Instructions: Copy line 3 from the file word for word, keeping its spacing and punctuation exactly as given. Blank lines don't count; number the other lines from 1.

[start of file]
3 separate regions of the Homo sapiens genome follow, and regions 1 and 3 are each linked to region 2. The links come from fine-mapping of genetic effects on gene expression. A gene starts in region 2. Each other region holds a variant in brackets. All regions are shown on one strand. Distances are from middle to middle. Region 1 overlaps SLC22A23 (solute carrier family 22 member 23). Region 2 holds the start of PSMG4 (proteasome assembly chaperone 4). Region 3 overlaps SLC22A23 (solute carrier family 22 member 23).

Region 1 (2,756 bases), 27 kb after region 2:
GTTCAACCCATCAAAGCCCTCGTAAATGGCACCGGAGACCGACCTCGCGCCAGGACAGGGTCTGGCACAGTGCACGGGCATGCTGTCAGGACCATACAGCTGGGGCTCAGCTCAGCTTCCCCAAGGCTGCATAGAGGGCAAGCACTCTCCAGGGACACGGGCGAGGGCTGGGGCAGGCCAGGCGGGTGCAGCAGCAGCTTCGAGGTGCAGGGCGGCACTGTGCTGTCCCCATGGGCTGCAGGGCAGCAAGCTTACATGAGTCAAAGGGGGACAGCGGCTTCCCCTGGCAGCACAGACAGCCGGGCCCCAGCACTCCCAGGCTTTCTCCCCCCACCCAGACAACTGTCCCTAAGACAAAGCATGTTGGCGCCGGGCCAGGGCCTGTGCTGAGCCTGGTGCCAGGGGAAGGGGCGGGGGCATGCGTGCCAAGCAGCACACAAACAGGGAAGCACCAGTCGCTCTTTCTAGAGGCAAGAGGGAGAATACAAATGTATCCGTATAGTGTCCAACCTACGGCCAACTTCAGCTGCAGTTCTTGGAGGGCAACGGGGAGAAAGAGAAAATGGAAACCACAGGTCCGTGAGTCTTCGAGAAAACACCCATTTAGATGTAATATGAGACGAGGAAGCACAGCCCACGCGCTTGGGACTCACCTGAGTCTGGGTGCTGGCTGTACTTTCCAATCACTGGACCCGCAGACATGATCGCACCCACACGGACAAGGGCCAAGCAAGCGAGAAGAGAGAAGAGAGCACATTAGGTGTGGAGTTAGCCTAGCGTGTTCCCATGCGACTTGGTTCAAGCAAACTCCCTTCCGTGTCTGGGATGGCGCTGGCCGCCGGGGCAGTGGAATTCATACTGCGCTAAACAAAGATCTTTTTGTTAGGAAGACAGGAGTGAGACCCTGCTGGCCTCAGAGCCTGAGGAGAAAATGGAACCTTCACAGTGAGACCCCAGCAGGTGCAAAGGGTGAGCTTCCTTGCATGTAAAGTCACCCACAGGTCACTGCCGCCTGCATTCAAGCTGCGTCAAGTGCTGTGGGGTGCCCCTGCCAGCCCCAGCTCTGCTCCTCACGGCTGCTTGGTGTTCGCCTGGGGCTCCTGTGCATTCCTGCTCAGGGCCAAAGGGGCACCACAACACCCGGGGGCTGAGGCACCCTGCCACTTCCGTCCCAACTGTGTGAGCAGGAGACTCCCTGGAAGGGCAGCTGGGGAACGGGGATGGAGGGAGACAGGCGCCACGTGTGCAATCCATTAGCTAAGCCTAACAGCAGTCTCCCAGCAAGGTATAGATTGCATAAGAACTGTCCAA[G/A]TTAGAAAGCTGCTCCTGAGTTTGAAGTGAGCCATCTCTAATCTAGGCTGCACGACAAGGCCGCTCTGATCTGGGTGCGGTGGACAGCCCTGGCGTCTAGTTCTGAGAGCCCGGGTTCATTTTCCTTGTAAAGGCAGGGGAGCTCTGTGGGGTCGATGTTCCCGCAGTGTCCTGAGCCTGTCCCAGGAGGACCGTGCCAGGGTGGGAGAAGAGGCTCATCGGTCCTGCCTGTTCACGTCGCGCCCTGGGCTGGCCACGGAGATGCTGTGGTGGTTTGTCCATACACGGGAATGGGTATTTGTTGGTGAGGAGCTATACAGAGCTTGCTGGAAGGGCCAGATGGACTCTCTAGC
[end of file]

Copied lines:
GTTCAACCCATCAAAGCCCTCGTAAATGGCACCGGAGACCGACCTCGCGCCAGGACAGGGTCTGGCACAGTGCACGGGCATGCTGTCAGGACCATACAGCTGGGGCTCAGCTCAGCTTCCCCAAGGCTGCATAGAGGGCAAGCACTCTCCAGGGACACGGGCGAGGGCTGGGGCAGGCCAGGCGGGTGCAGCAGCAGCTTCGAGGTGCAGGGCGGCACTGTGCTGTCCCCATGGGCTGCAGGGCAGCAAGCTTACATGAGTCAAAGGGGGACAGCGGCTTCCCCTGGCAGCACAGACAGCCGGGCCCCAGCACTCCCAGGCTTTCTCCCCCCACCCAGACAACTGTCCCTAAGACAAAGCATGTTGGCGCCGGGCCAGGGCCTGTGCTGAGCCTGGTGCCAGGGGAAGGGGCGGGGGCATGCGTGCCAAGCAGCACACAAACAGGGAAGCACCAGTCGCTCTTTCTAGAGGCAAGAGGGAGAATACAAATGTATCCGTATAGTGTCCAACCTACGGCCAACTTCAGCTGCAGTTCTTGGAGGGCAACGGGGAGAAAGAGAAAATGGAAACCACAGGTCCGTGAGTCTTCGAGAAAACACCCATTTAGATGTAATATGAGACGAGGAAGCACAGCCCACGCGCTTGGGACTCACCTGAGTCTGGGTGCTGGCTGTACTTTCCAATCACTGGACCCGCAGACATGATCGCACCCACACGGACAAGGGCCAAGCAAGCGAGAAGAGAGAAGAGAGCACATTAGGTGTGGAGTTAGCCTAGCGTGTTCCCATGCGACTTGGTTCAAGCAAACTCCCTTCCGTGTCTGGGATGGCGCTGGCCGCCGGGGCAGTGGAATTCATACTGCGCTAAACAAAGATCTTTTTGTTAGGAAGACAGGAGTGAGACCCTGCTGGCCTCAGAGCCTGAGGAGAAAATGGAACCTTCACAGTGAGACCCCAGCAGGTGCAAAGGGTGAGCTTCCTTGCATGTAAAGTCACCCACAGGTCACTGCCGCCTGCATTCAAGCTGCGTCAAGTGCTGTGGGGTGCCCCTGCCAGCCCCAGCTCTGCTCCTCACGGCTGCTTGGTGTTCGCCTGGGGCTCCTGTGCATTCCTGCTCAGGGCCAAAGGGGCACCACAACACCCGGGGGCTGAGGCACCCTGCCACTTCCGTCCCAACTGTGTGAGCAGGAGACTCCCTGGAAGGGCAGCTGGGGAACGGGGATGGAGGGAGACAGGCGCCACGTGTGCAATCCATTAGCTAAGCCTAACAGCAGTCTCCCAGCAAGGTATAGATTGCATAAGAACTGTCCAA[G/A]TTAGAAAGCTGCTCCTGAGTTTGAAGTGAGCCATCTCTAATCTAGGCTGCACGACAAGGCCGCTCTGATCTGGGTGCGGTGGACAGCCCTGGCGTCTAGTTCTGAGAGCCCGGGTTCATTTTCCTTGTAAAGGCAGGGGAGCTCTGTGGGGTCGATGTTCCCGCAGTGTCCTGAGCCTGTCCCAGGAGGACCGTGCCAGGGTGGGAGAAGAGGCTCATCGGTCCTGCCTGTTCACGTCGCGCCCTGGGCTGGCCACGGAGATGCTGTGGTGGTTTGTCCATACACGGGAATGGGTATTTGTTGGTGAGGAGCTATACAGAGCTTGCTGGAAGGGCCAGATGGACTCTCTAGC